8. Don’t eat dinner alone in your room your first night. You don’t necessarily have to go out anywhere, you can eat Easy Mac, but see if your RA has anything planned or if there’s anything happening on campus. If not, take your Easy Mac or freezer dinner to the lounge and see who’s around.
  9. Introduce yourself to as many people as possible. It is perfectly valid to not remember their name during the first week, and this is one of the few times in your life it will be socially acceptable to ask everyone to remind you of their name 3 times in a row. But even if you can’t remember their name, you’ll recognize their face and feel more comfortable approaching them if you see them around campus.
  10. Find something that you’re passionate about and join a club or organization. I always tell my freshmen residents, as well as any incoming freshman I take on a tour to find at least two things they’re extremely passionate about. Find something within your college, like a professional society for your major, but also find something else. Whether that’s an intramural team or a hobby club (my favorites on our campus are the Lumberjack Club and the Cat Club), find what makes you happy and can give you a break from all of your classes. Now, keep i mind that you can join more than two clubs or organizations, but practice some moderation here. You don’t want to overextend yourself. You’re still trying to figure out where the nearest bathroom is from all your classes, you don’t need to try to conquer campus.
  11. Befriend an upperclassman. Preferably one in your major, but any will work just fine. What you’re looking for here is someone you feel comfortable asking weird questions to, like “SOS, I’m so lost where do I go from here,” or “Wait, which building was it where I can’t take the front stairs?” Also, they’ll usually have material from whatever classes you’re taking that they will be willing to pass on to you.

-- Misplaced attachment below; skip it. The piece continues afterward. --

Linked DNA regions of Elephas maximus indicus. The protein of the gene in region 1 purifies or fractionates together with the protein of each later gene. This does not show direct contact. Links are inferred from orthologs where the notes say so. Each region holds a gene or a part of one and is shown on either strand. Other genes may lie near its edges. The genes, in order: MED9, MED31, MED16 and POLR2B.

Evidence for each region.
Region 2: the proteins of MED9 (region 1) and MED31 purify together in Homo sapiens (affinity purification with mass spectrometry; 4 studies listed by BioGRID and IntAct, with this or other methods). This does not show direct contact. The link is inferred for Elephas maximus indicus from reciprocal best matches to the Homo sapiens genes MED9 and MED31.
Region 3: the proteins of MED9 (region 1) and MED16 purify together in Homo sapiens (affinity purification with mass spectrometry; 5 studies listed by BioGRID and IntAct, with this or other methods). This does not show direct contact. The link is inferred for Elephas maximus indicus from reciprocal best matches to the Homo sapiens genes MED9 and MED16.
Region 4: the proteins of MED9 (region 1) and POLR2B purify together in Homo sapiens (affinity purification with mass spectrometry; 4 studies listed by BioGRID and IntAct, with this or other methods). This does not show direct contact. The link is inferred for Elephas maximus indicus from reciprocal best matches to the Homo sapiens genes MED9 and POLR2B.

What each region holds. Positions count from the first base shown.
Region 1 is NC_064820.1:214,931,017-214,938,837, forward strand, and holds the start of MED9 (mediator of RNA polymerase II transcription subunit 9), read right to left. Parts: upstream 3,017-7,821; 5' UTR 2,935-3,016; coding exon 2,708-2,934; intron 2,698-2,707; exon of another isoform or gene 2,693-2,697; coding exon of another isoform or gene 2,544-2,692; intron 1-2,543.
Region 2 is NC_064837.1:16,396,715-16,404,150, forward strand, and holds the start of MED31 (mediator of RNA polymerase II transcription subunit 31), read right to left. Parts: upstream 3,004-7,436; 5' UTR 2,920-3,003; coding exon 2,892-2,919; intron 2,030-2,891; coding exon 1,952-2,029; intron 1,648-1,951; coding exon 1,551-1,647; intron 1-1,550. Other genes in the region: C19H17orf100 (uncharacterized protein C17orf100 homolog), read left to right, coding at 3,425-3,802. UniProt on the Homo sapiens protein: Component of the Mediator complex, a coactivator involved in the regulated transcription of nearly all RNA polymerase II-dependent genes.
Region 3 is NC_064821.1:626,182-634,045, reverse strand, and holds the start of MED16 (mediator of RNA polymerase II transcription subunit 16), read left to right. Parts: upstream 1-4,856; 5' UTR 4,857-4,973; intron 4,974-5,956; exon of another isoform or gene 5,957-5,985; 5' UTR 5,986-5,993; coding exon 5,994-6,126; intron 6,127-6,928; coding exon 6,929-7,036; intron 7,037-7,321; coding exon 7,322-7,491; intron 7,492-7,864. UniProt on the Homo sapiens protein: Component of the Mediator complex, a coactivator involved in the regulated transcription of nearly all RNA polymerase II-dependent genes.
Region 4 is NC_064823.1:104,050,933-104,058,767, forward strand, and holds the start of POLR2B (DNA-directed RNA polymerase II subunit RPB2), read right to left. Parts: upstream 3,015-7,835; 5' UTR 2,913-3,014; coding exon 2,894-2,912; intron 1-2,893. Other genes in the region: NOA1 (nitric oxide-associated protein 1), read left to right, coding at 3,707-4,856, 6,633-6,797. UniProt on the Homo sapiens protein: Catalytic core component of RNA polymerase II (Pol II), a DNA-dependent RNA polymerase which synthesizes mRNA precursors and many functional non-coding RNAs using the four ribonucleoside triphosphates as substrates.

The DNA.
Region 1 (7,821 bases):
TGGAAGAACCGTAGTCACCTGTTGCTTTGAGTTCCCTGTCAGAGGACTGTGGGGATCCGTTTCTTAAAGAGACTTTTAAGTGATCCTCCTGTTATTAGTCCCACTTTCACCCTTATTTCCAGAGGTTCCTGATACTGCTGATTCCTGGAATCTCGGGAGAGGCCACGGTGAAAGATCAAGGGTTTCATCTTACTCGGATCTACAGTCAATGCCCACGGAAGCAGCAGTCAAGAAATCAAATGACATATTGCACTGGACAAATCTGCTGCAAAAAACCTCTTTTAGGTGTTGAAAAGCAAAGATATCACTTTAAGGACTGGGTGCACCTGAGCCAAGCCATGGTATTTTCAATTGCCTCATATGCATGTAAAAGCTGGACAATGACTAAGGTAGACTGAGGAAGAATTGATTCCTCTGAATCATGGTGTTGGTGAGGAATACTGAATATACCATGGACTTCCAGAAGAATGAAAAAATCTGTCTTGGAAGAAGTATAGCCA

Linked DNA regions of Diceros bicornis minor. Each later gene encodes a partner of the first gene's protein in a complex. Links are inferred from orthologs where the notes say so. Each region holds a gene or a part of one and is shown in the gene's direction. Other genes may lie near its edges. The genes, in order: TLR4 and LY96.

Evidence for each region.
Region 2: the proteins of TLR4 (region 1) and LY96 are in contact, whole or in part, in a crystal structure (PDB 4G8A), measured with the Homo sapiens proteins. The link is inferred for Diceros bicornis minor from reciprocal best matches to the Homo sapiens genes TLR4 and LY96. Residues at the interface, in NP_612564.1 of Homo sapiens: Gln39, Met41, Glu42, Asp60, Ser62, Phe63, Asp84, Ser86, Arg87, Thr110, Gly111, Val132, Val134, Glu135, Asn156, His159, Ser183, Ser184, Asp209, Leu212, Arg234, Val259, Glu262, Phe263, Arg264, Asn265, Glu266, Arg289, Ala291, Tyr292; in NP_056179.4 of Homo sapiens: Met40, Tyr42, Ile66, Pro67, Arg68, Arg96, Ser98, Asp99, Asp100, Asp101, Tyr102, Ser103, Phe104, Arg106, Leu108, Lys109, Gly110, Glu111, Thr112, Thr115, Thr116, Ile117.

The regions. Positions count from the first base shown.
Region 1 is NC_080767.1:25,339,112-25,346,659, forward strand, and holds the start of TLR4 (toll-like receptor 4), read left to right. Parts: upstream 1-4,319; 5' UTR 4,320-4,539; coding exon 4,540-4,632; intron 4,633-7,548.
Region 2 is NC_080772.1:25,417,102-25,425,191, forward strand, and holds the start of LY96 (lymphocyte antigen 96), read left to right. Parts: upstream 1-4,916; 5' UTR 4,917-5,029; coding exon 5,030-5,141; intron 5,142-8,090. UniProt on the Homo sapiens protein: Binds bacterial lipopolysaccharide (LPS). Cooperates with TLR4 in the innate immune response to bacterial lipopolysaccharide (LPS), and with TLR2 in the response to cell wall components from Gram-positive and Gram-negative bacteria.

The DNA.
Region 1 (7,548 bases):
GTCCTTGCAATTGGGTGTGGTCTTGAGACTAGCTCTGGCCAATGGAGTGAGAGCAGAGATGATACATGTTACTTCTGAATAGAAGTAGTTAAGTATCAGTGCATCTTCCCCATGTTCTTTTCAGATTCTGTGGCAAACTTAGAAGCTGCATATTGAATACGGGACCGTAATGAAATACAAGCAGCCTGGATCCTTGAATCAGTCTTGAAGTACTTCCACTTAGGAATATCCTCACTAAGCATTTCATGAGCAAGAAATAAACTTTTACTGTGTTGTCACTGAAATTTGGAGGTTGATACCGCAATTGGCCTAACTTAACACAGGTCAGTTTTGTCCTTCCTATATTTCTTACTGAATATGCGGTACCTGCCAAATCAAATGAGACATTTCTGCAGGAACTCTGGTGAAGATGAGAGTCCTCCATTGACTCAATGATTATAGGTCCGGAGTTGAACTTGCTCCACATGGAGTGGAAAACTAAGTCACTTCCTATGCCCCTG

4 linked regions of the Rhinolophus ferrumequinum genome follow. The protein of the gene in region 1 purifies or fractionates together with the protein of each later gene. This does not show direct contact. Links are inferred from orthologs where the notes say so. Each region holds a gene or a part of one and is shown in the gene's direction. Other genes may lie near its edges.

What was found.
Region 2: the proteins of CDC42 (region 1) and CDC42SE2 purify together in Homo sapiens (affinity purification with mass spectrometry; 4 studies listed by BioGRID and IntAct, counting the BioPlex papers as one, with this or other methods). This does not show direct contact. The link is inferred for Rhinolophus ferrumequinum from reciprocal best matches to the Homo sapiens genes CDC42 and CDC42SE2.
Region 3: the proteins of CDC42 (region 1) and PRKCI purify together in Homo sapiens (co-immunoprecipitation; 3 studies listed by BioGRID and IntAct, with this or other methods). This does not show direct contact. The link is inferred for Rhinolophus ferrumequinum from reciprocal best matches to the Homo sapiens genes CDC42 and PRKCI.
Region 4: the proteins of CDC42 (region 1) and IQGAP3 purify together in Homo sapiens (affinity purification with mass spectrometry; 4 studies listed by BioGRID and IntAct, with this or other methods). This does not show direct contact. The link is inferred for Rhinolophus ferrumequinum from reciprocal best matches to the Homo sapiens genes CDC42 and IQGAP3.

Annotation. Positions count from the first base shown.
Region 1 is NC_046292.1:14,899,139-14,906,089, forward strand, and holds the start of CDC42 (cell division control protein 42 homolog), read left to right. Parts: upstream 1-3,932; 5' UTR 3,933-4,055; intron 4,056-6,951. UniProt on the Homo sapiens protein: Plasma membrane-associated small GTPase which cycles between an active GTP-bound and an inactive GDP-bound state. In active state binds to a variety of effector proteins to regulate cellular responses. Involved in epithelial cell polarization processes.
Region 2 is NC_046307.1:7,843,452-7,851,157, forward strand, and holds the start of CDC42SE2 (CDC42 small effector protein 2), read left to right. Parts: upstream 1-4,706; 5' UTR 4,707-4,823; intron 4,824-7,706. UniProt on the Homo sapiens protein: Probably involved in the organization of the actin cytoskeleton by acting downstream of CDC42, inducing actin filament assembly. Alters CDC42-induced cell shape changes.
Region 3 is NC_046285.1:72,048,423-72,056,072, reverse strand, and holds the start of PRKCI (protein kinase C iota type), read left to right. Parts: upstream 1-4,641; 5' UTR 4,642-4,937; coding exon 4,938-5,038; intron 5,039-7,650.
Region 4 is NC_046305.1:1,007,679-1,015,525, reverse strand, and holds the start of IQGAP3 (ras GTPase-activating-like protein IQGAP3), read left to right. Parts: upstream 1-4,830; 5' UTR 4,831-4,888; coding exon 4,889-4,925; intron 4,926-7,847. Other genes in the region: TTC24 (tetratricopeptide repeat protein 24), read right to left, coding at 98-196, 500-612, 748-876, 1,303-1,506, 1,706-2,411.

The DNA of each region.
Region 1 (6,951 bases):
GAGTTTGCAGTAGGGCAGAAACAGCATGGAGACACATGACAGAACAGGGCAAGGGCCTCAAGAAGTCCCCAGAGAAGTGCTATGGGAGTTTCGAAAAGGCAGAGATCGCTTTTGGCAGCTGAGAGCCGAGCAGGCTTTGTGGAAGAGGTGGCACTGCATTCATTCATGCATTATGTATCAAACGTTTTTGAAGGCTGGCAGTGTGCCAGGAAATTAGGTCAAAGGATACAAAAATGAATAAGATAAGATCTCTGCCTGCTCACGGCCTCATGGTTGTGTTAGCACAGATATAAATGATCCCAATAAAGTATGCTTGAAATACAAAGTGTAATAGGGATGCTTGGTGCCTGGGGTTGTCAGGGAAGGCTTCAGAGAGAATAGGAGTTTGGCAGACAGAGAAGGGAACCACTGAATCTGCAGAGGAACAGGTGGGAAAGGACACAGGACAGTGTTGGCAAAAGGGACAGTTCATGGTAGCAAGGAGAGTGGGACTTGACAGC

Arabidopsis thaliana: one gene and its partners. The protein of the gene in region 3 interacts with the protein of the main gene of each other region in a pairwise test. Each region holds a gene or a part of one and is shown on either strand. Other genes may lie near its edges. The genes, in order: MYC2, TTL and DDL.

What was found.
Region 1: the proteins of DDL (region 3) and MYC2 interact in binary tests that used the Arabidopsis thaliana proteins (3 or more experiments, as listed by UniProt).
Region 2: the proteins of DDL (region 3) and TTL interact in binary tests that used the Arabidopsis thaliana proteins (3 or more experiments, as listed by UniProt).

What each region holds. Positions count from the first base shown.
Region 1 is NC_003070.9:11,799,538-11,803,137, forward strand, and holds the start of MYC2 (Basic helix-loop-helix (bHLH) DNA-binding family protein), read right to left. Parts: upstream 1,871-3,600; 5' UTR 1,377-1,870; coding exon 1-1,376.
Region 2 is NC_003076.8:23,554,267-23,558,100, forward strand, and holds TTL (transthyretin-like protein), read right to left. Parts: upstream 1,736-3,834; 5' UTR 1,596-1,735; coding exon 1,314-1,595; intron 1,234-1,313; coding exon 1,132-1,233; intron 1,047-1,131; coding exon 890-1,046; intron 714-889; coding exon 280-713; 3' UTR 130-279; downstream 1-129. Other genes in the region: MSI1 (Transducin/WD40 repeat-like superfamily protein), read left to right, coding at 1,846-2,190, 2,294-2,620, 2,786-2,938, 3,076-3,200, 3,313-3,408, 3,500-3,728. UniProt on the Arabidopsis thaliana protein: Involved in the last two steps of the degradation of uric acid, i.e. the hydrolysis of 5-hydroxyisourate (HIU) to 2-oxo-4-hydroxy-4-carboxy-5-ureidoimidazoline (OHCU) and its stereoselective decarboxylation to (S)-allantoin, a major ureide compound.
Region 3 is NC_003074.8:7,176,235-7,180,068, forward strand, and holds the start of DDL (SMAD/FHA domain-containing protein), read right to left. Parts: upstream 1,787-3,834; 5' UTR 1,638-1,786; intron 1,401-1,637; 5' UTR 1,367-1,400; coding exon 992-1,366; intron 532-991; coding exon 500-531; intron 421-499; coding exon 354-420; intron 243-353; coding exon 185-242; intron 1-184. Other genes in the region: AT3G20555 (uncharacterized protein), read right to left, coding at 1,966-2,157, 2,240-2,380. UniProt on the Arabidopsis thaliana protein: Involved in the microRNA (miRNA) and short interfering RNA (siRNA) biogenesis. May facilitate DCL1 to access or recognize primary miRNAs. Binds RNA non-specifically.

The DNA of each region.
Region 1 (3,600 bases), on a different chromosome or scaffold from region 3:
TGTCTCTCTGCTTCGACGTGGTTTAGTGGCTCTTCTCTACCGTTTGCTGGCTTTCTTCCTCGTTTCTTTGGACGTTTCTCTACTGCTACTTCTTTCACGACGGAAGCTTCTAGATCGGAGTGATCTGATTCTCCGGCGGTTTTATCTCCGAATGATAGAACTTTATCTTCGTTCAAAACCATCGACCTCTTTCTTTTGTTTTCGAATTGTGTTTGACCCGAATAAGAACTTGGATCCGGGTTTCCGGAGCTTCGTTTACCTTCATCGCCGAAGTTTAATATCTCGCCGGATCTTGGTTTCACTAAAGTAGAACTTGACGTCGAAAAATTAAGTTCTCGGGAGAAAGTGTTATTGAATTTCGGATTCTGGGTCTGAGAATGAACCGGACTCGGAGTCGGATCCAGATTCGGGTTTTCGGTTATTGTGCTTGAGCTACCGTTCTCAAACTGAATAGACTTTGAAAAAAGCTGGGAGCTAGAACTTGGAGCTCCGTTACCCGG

12. Don’t put stuff off. It may not seem like a lot, but it definitely piles up. This applies to homework, joining that club, talking to that cute kid in your class, or confronting someone about that thing that upset you. Just shut up and do it.
  13. The only people you should worry about impressing are your parents and yourself. Make them proud, and make yourself proud, and you will have accomplished everything you should have set out to do during your time in college. Your GPA does not define you. It’s just a number.
  14. If the people you meet at orientation don’t become your BFFs, it’s not the end of the world. You have so much time ahead of you to meet the people that will stay in your life for years to come, so don’t stress about meeting them now.
  15. Be aware of those around you. For most of you, this will be your first time sharing a bedroom with another human, so be aware that they have lives and feelings, too. No one needs to hear you fornicating at 3 am. Also think about the other people in classes with you. Be respectful of not only your time, but the time of those around you as well.
  16. Learn how to bake awesome cookies. Everyone will love you. Note: any baked goods will suffice.
  17. Call home every now and then. Your family wants to hear from you and make sure you’re still alive and feeding yourself properly, so check in every now and then.
  18. DO NOT go home your first two weeks of college. You’ll be homesick, and that’s normal and expected, but I promise you that it will only be worse if you give in and go home. Besides, you’ll miss out on all sorts of opportunities to meet new people and get plugged in on campus.
  19. You might fail your first exam and that is just fine. I literally got a 22% on the first exam I ever took in college, and they’ve let me stick around for 3 whole years. College is different than high school, and the grades may be lower than you’ve been used to. Just power through and keep working hard and everything will be just fine.
  20. Ask for help if you need it. I don’t care what kind of help you need, but you can’t get it unless you ask for it. Whether it’s in your personal life or class, there is a human who exists for the sole purpose of helping you through anything you’ve got going on, so call your mom, approach your RA, go to your professor’s office hours. The resources are there, you just need to know where to look for them.

Now that you’ve read this, get off Tumblr and go introduce yourself to someone new (unless you aren’t on campus yet, in which case, keep doing what you’re doing).

Alrighty, that’s all I’ve got for now. Good luck to all of you, you’re going to rock the socks of your freshman year. Let me know how it goes!

Planning Supplies Inbound


First of all, I bought my Erin Condren planner for the upcoming school year (wow, that feels weird to say – do I really have to get a Master’s? What have I done?). I also have the Erin Condren Academic Planner waiting for me back in Oklahoma to try out for the a few weeks so I can give you guys a full run down of which on I actually prefer for school, pros and cons, all that jazz. I didn’t get one of the new ones, but I have one I picked up from Staples when it was on sale at the end of the Spring semester.